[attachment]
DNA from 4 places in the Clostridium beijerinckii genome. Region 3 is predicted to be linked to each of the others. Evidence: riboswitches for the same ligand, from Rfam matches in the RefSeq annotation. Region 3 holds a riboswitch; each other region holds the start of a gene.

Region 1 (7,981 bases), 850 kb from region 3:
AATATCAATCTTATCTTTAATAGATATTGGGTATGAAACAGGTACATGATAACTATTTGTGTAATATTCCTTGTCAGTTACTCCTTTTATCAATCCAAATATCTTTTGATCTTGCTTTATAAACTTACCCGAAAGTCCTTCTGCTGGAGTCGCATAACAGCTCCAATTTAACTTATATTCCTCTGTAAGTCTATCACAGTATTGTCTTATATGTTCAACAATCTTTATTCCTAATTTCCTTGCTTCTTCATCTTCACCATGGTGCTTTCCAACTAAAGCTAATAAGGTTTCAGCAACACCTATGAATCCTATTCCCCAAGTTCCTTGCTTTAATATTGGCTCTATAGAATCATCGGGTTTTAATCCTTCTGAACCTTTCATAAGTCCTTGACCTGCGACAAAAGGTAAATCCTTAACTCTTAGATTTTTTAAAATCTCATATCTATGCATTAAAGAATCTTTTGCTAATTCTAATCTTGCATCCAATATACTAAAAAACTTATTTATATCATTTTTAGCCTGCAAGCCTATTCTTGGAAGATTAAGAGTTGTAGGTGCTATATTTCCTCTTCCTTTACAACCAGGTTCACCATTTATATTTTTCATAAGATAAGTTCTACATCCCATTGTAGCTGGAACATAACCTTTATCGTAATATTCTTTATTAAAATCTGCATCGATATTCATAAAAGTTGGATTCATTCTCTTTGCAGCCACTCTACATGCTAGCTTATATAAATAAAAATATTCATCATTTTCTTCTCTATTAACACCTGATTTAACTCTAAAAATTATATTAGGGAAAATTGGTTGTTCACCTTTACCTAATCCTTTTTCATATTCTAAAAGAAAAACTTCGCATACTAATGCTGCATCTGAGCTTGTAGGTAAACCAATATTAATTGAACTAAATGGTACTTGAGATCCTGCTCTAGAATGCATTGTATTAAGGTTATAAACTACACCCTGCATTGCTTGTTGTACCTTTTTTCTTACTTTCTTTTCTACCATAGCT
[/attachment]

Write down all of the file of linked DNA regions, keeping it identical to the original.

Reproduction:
DNA from 4 places in the Clostridium beijerinckii genome. Region 3 is predicted to be linked to each of the others. Evidence: riboswitches for the same ligand, from Rfam matches in the RefSeq annotation. Region 3 holds a riboswitch; each other region holds the start of a gene.

Region 1 (7,981 bases), 850 kb from region 3:
AATATCAATCTTATCTTTAATAGATATTGGGTATGAAACAGGTACATGATAACTATTTGTGTAATATTCCTTGTCAGTTACTCCTTTTATCAATCCAAATATCTTTTGATCTTGCTTTATAAACTTACCCGAAAGTCCTTCTGCTGGAGTCGCATAACAGCTCCAATTTAACTTATATTCCTCTGTAAGTCTATCACAGTATTGTCTTATATGTTCAACAATCTTTATTCCTAATTTCCTTGCTTCTTCATCTTCACCATGGTGCTTTCCAACTAAAGCTAATAAGGTTTCAGCAACACCTATGAATCCTATTCCCCAAGTTCCTTGCTTTAATATTGGCTCTATAGAATCATCGGGTTTTAATCCTTCTGAACCTTTCATAAGTCCTTGACCTGCGACAAAAGGTAAATCCTTAACTCTTAGATTTTTTAAAATCTCATATCTATGCATTAAAGAATCTTTTGCTAATTCTAATCTTGCATCCAATATACTAAAAAACTTATTTATATCATTTTTAGCCTGCAAGCCTATTCTTGGAAGATTAAGAGTTGTAGGTGCTATATTTCCTCTTCCTTTACAACCAGGTTCACCATTTATATTTTTCATAAGATAAGTTCTACATCCCATTGTAGCTGGAACATAACCTTTATCGTAATATTCTTTATTAAAATCTGCATCGATATTCATAAAAGTTGGATTCATTCTCTTTGCAGCCACTCTACATGCTAGCTTATATAAATAAAAATATTCATCATTTTCTTCTCTATTAACACCTGATTTAACTCTAAAAATTATATTAGGGAAAATTGGTTGTTCACCTTTACCTAATCCTTTTTCATATTCTAAAAGAAAAACTTCGCATACTAATGCTGCATCTGAGCTTGTAGGTAAACCAATATTAATTGAACTAAATGGTACTTGAGATCCTGCTCTAGAATGCATTGTATTAAGGTTATAAACTACACCCTGCATTGCTTGTTGTACCTTTTTTCTTACTTTCTTTTCTACCATAGCT